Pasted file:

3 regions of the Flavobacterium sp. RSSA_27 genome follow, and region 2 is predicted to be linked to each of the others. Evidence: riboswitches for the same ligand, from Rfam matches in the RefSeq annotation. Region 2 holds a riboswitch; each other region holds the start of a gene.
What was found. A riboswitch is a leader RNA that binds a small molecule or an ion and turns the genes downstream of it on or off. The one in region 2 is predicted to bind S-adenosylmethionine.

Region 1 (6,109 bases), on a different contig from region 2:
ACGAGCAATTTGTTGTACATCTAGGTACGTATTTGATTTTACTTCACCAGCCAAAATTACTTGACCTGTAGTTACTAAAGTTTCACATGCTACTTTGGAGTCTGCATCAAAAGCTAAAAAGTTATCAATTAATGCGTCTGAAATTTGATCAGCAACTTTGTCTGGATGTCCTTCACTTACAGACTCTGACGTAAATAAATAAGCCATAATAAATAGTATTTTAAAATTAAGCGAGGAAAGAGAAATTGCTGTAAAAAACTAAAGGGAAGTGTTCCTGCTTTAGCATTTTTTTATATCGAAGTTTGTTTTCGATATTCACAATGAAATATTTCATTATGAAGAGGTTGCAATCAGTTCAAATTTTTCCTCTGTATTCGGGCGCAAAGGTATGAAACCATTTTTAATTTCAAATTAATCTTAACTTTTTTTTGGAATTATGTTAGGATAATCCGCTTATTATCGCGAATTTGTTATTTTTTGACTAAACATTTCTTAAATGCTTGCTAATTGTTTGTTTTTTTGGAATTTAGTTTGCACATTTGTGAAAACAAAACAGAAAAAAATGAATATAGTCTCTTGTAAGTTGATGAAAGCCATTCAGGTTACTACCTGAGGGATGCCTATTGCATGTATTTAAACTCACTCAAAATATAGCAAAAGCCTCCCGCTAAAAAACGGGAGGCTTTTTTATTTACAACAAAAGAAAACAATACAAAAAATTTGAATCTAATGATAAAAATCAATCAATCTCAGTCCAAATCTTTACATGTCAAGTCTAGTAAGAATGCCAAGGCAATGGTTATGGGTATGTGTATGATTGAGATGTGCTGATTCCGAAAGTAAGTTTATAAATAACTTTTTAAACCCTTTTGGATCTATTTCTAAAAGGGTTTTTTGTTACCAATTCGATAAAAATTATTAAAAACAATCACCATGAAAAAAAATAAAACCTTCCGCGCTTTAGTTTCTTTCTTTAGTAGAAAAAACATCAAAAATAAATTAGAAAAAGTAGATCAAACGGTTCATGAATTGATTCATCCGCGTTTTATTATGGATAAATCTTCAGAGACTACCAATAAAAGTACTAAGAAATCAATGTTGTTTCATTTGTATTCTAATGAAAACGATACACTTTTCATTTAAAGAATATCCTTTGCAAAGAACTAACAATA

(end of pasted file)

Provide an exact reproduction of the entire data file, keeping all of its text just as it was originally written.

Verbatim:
3 regions of the Flavobacterium sp. RSSA_27 genome follow, and region 2 is predicted to be linked to each of the others. Evidence: riboswitches for the same ligand, from Rfam matches in the RefSeq annotation. Region 2 holds a riboswitch; each other region holds the start of a gene.
What was found. A riboswitch is a leader RNA that binds a small molecule or an ion and turns the genes downstream of it on or off. The one in region 2 is predicted to bind S-adenosylmethionine.

Region 1 (6,109 bases), on a different contig from region 2:
ACGAGCAATTTGTTGTACATCTAGGTACGTATTTGATTTTACTTCACCAGCCAAAATTACTTGACCTGTAGTTACTAAAGTTTCACATGCTACTTTGGAGTCTGCATCAAAAGCTAAAAAGTTATCAATTAATGCGTCTGAAATTTGATCAGCAACTTTGTCTGGATGTCCTTCACTTACAGACTCTGACGTAAATAAATAAGCCATAATAAATAGTATTTTAAAATTAAGCGAGGAAAGAGAAATTGCTGTAAAAAACTAAAGGGAAGTGTTCCTGCTTTAGCATTTTTTTATATCGAAGTTTGTTTTCGATATTCACAATGAAATATTTCATTATGAAGAGGTTGCAATCAGTTCAAATTTTTCCTCTGTATTCGGGCGCAAAGGTATGAAACCATTTTTAATTTCAAATTAATCTTAACTTTTTTTTGGAATTATGTTAGGATAATCCGCTTATTATCGCGAATTTGTTATTTTTTGACTAAACATTTCTTAAATGCTTGCTAATTGTTTGTTTTTTTGGAATTTAGTTTGCACATTTGTGAAAACAAAACAGAAAAAAATGAATATAGTCTCTTGTAAGTTGATGAAAGCCATTCAGGTTACTACCTGAGGGATGCCTATTGCATGTATTTAAACTCACTCAAAATATAGCAAAAGCCTCCCGCTAAAAAACGGGAGGCTTTTTTATTTACAACAAAAGAAAACAATACAAAAAATTTGAATCTAATGATAAAAATCAATCAATCTCAGTCCAAATCTTTACATGTCAAGTCTAGTAAGAATGCCAAGGCAATGGTTATGGGTATGTGTATGATTGAGATGTGCTGATTCCGAAAGTAAGTTTATAAATAACTTTTTAAACCCTTTTGGATCTATTTCTAAAAGGGTTTTTTGTTACCAATTCGATAAAAATTATTAAAAACAATCACCATGAAAAAAAATAAAACCTTCCGCGCTTTAGTTTCTTTCTTTAGTAGAAAAAACATCAAAAATAAATTAGAAAAAGTAGATCAAACGGTTCATGAATTGATTCATCCGCGTTTTATTATGGATAAATCTTCAGAGACTACCAATAAAAGTACTAAGAAATCAATGTTGTTTCATTTGTATTCTAATGAAAACGATACACTTTTCATTTAAAGAATATCCTTTGCAAAGAACTAACAATA